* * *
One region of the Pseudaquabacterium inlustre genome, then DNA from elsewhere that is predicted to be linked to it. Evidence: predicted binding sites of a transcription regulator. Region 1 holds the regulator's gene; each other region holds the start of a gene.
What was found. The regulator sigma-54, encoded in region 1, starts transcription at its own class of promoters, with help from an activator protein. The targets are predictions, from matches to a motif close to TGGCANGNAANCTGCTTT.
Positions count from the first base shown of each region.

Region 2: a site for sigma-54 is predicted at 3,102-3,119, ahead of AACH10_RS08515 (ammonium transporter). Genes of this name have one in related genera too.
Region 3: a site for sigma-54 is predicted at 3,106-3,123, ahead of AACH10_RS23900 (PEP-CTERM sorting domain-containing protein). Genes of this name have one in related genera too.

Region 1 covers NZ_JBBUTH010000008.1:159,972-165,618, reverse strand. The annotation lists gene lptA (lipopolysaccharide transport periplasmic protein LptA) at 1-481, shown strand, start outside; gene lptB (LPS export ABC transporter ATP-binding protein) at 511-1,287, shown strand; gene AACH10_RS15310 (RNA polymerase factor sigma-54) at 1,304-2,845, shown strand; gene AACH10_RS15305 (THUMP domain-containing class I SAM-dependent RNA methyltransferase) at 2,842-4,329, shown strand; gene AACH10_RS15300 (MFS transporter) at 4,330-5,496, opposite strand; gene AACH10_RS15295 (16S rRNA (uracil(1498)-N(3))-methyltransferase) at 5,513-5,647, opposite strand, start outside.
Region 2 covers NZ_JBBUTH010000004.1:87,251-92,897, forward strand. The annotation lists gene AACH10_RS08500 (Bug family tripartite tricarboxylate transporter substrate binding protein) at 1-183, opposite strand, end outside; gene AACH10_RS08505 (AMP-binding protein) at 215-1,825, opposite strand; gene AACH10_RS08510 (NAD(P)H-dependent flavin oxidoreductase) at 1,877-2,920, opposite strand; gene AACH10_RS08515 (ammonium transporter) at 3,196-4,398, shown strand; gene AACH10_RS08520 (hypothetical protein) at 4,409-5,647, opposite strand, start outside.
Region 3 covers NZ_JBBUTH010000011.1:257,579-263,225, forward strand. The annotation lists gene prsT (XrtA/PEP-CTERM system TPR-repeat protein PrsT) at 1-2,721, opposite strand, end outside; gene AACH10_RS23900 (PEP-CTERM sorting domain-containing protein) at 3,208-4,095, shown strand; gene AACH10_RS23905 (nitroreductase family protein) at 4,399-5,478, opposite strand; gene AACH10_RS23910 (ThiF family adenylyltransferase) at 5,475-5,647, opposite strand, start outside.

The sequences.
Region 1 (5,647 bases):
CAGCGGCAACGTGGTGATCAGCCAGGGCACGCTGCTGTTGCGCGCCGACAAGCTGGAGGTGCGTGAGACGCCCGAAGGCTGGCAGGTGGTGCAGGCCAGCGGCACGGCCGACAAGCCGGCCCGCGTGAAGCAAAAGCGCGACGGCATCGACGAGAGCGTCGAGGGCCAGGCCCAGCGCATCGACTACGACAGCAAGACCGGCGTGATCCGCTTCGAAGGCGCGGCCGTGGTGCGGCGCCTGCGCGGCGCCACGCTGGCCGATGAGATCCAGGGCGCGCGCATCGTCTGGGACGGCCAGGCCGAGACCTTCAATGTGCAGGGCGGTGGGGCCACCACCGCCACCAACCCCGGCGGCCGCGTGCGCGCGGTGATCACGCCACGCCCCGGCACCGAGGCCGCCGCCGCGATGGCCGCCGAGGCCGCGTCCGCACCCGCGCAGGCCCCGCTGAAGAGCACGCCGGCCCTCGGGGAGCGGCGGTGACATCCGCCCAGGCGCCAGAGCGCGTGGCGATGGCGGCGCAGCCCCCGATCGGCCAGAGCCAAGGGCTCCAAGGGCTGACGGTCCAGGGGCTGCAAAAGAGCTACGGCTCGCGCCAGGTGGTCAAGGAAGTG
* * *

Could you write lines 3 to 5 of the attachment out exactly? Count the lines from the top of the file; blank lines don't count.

Positions count from the first base shown of each region.

Region 2: a site for sigma-54 is predicted at 3,102-3,119, ahead of AACH10_RS08515 (ammonium transporter). Genes of this name have one in related genera too.
Region 3: a site for sigma-54 is predicted at 3,106-3,123, ahead of AACH10_RS23900 (PEP-CTERM sorting domain-containing protein). Genes of this name have one in related genera too.